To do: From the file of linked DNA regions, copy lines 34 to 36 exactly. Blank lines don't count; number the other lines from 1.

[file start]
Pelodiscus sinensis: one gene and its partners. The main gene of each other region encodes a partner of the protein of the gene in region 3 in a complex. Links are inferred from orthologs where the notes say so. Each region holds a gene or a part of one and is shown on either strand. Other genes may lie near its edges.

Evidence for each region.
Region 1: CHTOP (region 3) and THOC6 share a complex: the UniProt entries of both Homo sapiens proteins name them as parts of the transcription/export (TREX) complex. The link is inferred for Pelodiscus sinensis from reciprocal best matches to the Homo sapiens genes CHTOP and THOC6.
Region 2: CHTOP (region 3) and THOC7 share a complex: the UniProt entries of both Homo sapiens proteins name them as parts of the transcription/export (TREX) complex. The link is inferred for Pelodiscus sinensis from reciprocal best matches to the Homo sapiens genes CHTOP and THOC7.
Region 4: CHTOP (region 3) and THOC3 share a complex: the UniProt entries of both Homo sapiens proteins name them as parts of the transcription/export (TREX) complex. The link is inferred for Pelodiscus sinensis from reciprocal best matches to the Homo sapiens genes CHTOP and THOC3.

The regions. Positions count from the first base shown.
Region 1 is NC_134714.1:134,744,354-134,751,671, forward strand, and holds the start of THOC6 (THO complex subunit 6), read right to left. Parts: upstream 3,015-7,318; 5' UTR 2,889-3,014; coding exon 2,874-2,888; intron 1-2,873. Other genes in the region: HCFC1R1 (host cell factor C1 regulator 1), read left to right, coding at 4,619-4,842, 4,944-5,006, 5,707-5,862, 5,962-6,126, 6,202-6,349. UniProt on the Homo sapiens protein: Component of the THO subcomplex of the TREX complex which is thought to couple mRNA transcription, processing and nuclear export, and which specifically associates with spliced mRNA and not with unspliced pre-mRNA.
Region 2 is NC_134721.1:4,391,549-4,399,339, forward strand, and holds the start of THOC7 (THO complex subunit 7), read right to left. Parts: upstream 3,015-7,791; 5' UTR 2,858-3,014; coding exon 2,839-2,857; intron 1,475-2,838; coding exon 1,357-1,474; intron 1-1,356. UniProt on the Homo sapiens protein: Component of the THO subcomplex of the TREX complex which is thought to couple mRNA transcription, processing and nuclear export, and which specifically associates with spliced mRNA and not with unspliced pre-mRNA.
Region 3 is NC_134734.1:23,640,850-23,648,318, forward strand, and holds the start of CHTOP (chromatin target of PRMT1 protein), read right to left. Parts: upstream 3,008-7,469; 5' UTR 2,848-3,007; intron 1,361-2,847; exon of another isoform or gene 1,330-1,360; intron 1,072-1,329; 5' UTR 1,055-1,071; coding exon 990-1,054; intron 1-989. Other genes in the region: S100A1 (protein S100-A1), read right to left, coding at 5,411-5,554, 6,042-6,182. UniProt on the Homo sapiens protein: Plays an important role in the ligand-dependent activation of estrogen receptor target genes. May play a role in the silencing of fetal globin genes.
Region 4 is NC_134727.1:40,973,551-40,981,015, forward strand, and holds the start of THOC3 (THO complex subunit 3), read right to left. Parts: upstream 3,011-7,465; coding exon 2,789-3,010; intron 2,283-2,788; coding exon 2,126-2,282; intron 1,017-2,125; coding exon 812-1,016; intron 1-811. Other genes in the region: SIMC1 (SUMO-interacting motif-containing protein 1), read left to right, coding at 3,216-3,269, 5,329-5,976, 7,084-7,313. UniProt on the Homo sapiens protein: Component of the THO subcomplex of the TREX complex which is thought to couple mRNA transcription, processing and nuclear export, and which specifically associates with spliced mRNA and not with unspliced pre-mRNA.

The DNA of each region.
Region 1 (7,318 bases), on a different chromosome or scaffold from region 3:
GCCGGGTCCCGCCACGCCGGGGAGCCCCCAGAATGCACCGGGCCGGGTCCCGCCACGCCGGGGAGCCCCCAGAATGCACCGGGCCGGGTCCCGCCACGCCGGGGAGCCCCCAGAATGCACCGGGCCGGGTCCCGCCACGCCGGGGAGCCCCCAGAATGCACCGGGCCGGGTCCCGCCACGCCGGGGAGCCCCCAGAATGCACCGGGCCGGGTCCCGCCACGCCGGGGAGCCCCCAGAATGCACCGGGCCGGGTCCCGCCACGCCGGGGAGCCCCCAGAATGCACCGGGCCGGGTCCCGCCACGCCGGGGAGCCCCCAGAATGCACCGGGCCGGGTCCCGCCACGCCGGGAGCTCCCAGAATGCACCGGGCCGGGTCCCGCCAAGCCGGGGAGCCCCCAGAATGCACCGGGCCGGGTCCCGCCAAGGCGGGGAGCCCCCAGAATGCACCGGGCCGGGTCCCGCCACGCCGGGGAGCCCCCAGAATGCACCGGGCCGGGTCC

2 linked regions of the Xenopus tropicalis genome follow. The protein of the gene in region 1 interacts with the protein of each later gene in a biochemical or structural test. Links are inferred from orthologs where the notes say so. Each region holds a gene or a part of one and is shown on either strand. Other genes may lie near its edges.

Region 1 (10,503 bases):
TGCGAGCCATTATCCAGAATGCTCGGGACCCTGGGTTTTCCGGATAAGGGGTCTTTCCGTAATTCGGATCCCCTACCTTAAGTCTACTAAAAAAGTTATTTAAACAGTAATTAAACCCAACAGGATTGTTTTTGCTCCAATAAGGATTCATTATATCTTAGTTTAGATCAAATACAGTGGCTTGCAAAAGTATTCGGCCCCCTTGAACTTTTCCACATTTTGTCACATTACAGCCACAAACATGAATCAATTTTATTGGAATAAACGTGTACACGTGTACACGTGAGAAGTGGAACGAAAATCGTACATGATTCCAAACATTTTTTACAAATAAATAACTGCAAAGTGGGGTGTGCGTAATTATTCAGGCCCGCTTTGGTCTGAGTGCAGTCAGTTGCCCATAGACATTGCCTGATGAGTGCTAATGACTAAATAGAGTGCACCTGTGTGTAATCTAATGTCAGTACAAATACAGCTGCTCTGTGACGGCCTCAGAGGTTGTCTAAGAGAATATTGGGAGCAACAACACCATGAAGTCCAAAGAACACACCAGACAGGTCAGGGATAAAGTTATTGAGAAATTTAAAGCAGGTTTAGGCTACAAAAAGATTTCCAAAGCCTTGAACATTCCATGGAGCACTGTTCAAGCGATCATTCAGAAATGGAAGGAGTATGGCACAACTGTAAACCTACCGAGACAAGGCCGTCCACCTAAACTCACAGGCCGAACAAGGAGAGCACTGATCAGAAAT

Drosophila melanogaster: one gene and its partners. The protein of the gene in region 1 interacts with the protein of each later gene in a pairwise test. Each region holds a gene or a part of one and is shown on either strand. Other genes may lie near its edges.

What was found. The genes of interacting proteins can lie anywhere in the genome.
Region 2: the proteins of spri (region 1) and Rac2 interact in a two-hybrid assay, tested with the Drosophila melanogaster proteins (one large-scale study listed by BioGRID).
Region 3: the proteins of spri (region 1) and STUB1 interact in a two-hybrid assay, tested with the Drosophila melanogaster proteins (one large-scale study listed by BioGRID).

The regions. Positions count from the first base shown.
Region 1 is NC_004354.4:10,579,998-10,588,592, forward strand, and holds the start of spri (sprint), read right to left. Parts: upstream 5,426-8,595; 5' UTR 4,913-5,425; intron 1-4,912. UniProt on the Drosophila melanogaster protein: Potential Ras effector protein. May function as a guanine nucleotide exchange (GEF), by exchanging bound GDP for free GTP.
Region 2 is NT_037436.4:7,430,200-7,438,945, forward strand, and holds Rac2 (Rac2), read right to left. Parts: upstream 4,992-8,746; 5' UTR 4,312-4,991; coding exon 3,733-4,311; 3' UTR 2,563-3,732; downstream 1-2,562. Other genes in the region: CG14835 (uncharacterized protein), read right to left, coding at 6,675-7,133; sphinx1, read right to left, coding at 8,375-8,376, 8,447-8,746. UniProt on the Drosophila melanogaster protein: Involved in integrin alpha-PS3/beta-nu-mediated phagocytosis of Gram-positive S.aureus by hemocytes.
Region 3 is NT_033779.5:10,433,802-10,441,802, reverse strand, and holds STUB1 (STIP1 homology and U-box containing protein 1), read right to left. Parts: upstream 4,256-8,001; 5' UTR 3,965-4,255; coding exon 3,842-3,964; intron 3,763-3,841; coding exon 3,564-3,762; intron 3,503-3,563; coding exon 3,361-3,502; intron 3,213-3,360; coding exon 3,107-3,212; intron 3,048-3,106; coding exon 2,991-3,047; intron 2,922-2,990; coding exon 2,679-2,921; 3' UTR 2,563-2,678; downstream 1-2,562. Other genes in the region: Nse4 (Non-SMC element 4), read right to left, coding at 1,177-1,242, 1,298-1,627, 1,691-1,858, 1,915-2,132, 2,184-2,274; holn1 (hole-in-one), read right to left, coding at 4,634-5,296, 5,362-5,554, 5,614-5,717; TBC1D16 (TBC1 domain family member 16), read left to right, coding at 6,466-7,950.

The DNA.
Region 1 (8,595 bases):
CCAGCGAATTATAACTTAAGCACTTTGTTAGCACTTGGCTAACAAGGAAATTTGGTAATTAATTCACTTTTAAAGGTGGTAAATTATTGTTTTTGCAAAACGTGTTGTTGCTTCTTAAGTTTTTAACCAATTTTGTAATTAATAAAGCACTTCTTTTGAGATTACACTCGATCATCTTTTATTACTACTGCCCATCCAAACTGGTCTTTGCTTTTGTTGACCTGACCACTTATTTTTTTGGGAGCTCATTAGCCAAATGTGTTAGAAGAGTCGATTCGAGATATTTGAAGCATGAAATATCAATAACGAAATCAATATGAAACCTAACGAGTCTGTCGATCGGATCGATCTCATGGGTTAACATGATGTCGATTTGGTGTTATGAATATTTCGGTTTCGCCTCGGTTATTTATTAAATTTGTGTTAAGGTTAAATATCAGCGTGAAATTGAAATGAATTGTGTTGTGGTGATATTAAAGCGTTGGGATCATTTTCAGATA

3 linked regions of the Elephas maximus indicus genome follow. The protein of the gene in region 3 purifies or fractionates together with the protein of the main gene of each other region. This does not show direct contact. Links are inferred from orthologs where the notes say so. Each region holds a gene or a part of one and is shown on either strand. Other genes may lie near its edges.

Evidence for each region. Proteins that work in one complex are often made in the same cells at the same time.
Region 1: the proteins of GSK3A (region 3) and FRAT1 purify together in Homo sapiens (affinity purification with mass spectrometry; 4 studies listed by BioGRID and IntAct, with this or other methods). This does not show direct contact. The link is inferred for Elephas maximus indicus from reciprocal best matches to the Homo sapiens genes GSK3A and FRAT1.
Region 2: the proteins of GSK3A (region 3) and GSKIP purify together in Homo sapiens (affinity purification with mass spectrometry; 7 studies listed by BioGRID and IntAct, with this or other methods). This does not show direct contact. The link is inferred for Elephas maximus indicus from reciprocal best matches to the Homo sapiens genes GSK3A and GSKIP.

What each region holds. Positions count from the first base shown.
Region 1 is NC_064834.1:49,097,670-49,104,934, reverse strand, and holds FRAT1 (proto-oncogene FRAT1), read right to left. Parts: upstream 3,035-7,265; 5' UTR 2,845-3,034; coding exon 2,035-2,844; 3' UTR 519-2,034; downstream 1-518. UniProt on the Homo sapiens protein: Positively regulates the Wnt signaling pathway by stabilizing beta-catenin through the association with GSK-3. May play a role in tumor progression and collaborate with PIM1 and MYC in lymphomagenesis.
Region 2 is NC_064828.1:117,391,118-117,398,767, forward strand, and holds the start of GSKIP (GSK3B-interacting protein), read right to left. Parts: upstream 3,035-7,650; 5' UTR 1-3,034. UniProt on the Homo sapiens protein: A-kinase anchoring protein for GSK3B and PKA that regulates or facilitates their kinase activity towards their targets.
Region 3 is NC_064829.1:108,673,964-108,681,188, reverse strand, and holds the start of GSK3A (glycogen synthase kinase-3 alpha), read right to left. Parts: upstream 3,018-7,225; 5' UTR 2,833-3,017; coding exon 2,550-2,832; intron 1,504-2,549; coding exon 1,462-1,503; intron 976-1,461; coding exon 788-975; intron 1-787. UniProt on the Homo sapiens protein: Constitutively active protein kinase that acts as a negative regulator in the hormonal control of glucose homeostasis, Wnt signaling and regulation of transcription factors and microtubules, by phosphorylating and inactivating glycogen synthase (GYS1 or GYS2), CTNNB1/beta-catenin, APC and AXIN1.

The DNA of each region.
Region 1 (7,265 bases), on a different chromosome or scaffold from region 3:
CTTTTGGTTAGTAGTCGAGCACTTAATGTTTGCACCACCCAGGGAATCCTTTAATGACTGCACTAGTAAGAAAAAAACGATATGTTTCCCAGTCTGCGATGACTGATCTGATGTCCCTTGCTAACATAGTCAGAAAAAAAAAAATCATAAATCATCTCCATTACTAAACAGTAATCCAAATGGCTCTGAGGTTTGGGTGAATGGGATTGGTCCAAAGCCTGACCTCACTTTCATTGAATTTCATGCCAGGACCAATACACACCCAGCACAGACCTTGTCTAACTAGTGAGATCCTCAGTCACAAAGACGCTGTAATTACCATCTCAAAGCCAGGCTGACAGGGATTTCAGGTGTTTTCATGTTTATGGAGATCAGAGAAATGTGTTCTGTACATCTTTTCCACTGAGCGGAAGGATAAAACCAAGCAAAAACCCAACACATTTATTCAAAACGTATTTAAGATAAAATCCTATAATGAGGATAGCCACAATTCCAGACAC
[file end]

Region 2 is NC_064828.1:117,391,118-117,398,767, forward strand, and holds the start of GSKIP (GSK3B-interacting protein), read right to left. Parts: upstream 3,035-7,650; 5' UTR 1-3,034. UniProt on the Homo sapiens protein: A-kinase anchoring protein for GSK3B and PKA that regulates or facilitates their kinase activity towards their targets.
Region 3 is NC_064829.1:108,673,964-108,681,188, reverse strand, and holds the start of GSK3A (glycogen synthase kinase-3 alpha), read right to left. Parts: upstream 3,018-7,225; 5' UTR 2,833-3,017; coding exon 2,550-2,832; intron 1,504-2,549; coding exon 1,462-1,503; intron 976-1,461; coding exon 788-975; intron 1-787. UniProt on the Homo sapiens protein: Constitutively active protein kinase that acts as a negative regulator in the hormonal control of glucose homeostasis, Wnt signaling and regulation of transcription factors and microtubules, by phosphorylating and inactivating glycogen synthase (GYS1 or GYS2), CTNNB1/beta-catenin, APC and AXIN1.

The DNA of each region.